As its name suggests, Ancestry.com hosts the genealogical data from the census bureaus in Canada, the United States, and other countries. I could write a tome about how much information Ancestry.com has in storage. Not only are census data available through Ancestry.com, but so are family trees, city directories dating back to the 1800s, draft registration records, and other historical records. Genealogy.com may contain family tree data that are not found on Ancestry.com.
Census records, in addition to containing such basic information as the individual’s name and age and those of their family members, may also (depending on the year of the census) include such details as birthplace, occupation, net worth, whether the home was rented or owned, and the home’s exact address. Misspellings of names and other data are quite common in census records, so care must be taken to search for information under alternative spellings, lest an important entry be missed.
Newspapers.com was as important to producing this biography as were the genealogical sites. As of late 2020, this website had some 19,600 newspapers online, making it the largest online newspaper archive. The search features are somewhat limited, and certainly not all newspapers have been digitalized. Nevertheless, I found that the text of several key newspapers were available on the site, including the Austin Daily Herald, where Sutherland worked in the mid-to-late 1890s.
The website Find a Grave was helpful in obtaining additional genealogical information. However, one of the more surprisingly useful sites was the collection of maps that were created by the Sanborn Map Company for use by fire insurance companies, available at loc.gov/collections/sanborn-maps. This site, which is hosted by the U.S. Library of Congress, contains extremely detailed overhead schematics of American towns and cities from the late 1800s and early 1900s. Once an address has been found, either through the census record or the city directory, the actual residence can be pinpointed on a Sanborn fire map.
Allow me to present an example of how this research worked: Will was a boarder at the Jewell House in Aberdeen, the Dakota Territory (in the era prior to it achieving statehood, becoming North and South Dakota in 1889). The address of the Jewell House could first be found in the Aberdeen city directory, and then the building could be found on the Sanborn fire map.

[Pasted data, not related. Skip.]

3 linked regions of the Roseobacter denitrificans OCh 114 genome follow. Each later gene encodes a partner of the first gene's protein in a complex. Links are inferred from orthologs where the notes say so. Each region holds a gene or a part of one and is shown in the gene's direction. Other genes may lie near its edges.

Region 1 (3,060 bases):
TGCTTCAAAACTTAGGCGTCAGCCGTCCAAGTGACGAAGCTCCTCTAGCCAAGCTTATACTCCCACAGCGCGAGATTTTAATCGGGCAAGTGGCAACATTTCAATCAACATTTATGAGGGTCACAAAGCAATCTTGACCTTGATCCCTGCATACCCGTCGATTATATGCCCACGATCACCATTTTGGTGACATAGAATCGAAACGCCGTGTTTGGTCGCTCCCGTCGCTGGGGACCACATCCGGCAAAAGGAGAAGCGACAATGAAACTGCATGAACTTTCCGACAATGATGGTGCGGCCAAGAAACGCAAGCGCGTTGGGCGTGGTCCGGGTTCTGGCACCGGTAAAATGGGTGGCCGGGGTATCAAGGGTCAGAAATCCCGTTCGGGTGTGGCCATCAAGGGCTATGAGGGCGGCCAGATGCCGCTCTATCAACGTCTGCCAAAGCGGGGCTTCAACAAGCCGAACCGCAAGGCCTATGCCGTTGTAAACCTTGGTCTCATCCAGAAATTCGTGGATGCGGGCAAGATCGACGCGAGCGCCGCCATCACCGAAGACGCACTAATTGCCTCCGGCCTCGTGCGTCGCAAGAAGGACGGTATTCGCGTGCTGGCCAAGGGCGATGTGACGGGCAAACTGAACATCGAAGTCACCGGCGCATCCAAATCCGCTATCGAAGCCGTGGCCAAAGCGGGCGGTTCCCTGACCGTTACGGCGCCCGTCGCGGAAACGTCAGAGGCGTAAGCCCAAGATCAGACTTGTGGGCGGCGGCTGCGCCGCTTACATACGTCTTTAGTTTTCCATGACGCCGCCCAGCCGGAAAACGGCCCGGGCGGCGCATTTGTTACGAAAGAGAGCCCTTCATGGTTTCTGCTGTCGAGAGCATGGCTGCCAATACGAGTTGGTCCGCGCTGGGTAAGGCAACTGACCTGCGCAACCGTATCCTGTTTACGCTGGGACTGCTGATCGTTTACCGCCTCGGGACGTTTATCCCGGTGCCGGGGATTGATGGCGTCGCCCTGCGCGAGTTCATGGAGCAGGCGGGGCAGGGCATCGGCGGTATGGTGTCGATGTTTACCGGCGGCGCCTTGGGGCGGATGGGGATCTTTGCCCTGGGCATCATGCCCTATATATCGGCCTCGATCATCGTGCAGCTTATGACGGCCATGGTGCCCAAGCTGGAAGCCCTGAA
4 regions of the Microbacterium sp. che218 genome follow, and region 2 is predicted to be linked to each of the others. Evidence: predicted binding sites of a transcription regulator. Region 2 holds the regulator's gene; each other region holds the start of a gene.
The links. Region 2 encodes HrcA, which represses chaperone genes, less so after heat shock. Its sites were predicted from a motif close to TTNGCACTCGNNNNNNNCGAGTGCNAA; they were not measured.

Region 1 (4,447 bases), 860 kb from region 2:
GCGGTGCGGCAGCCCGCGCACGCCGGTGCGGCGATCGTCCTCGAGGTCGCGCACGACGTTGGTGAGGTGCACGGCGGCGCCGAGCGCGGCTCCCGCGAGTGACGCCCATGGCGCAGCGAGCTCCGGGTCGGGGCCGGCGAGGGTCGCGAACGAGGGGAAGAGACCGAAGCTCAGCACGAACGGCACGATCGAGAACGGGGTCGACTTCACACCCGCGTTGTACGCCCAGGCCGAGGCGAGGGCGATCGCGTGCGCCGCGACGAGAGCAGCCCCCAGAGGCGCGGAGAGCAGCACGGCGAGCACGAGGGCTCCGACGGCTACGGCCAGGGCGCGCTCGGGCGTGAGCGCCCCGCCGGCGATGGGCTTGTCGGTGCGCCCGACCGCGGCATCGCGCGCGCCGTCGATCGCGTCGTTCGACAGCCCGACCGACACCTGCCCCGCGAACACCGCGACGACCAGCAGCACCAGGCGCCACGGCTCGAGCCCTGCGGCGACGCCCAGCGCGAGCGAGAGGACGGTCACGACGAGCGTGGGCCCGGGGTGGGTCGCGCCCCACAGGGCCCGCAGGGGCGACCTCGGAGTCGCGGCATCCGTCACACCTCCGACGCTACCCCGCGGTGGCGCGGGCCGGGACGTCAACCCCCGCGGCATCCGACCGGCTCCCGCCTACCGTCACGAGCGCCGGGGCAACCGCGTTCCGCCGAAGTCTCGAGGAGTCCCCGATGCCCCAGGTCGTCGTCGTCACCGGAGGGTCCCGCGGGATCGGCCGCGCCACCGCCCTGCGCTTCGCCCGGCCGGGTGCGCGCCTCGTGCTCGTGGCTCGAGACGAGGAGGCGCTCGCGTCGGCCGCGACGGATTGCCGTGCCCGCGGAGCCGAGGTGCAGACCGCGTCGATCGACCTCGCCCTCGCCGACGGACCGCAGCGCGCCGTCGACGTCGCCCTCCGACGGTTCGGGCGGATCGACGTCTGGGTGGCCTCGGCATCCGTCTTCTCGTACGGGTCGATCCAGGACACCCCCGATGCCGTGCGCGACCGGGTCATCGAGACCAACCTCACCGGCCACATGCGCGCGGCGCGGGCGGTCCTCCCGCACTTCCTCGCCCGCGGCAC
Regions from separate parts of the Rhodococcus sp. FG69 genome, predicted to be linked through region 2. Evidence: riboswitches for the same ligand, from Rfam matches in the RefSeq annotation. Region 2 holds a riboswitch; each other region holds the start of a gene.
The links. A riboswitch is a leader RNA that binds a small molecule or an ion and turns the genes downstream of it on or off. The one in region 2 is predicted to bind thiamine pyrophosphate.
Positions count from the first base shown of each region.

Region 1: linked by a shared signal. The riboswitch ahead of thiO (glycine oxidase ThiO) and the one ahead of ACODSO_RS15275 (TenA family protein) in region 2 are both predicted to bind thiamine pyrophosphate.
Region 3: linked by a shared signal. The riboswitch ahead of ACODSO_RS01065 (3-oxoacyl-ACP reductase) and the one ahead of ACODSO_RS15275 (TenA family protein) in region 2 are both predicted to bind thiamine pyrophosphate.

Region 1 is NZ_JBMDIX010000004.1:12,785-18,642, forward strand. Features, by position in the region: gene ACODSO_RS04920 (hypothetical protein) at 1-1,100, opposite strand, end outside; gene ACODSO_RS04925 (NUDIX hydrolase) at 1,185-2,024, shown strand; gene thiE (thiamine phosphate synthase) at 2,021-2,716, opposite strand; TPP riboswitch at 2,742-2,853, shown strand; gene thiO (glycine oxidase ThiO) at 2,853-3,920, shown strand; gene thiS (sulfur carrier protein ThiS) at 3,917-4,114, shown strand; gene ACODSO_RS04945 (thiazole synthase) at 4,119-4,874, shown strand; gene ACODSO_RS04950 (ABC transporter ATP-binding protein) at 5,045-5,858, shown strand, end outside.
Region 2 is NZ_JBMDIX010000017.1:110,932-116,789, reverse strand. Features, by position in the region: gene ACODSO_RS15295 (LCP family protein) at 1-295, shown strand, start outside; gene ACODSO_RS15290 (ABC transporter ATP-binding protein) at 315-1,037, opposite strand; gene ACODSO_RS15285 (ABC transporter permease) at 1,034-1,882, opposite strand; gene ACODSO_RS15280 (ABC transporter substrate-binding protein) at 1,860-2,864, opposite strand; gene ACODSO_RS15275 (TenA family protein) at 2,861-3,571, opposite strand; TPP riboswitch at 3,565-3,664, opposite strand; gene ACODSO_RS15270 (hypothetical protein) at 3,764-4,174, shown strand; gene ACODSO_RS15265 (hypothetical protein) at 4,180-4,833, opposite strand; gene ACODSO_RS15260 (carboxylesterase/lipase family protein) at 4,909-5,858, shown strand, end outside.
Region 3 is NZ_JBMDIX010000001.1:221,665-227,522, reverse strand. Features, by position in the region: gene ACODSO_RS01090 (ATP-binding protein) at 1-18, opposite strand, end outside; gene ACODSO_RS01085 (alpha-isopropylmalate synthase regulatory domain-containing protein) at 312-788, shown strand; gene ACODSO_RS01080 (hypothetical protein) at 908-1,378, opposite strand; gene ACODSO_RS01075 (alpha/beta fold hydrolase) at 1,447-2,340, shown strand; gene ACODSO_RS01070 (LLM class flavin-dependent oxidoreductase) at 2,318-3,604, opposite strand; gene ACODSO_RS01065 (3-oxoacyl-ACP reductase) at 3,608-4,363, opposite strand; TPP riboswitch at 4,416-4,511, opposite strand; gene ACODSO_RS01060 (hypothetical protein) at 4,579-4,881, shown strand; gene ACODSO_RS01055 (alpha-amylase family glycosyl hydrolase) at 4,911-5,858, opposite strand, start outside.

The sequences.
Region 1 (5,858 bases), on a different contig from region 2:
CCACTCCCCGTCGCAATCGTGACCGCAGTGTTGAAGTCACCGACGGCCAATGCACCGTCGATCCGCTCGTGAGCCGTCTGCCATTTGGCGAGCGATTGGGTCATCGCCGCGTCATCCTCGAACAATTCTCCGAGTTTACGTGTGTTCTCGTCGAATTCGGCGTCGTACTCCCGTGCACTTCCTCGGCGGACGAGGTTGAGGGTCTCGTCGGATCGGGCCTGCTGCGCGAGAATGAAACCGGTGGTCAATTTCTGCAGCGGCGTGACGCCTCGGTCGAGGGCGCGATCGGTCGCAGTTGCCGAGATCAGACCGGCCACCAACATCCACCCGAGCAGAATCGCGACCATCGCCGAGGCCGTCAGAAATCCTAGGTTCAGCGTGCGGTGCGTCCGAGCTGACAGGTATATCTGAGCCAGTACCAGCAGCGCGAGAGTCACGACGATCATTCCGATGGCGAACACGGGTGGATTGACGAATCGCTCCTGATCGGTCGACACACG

Bear in mind that when Sutherland was working at the Aberdeen Daily News, he was just a teenager living in a house full of other boarders, mostly blue-collar workers. In the map of Aberdeen, you can see the location of the office of the Daily News, as well as the office of the competing newspaper, the Sun, and even the store owned by L. Frank Baum, who would later become famous for his novel The Wonderful Wizard of Oz. This example shows how a good map can help to understand an individual at a certain point in his or her life in historical context.
The search for Sutherland family members
It is important to note that the majority of census records from 1890 were destroyed, as is described in a footnote in the Journeyman book: [Blake K. “First in the Path of the Firemen”: The Fate of the 1890 Population Census, Part 1. 1996; Spring: 28(6). archives.gov/publications/prologue/1996/spring/1890-census-1.html]. The full data of that census would have provided much-needed information, but it was not available. Thus, other avenues had to be pursued for the information.
One such avenue was the message board section of Ancestry.com, where users of the site can post.
It was on those message boards, in 2010, that I began the search for any living relatives of William Garner Sutherland. I had to pore over page after page of messages from people with the surname of Sutherland. How long I looked through these entries, I don’t recall. But I kept digging on until I found an entry that caught my eye for one reason or another, based on what I knew about Sutherland’s family. I no longer remember the reason why a message posted by a man named Dennis Sutherland halted my search, but that message allowed me to make contact with Dennis, and from that point on, an avalanche of information came my way.
As it turned out, Dennis was the grand-nephew of William Garner Sutherland, and he had been working on the Sutherland family tree for his children. He had posted his tree on an Ancestry.com page; with the aid of this tree and its links, I gained access to never-before-seen (in the osteopathic community) photos of Will as a young boy, an adolescent, and a young man, as well as photos of many of his family members.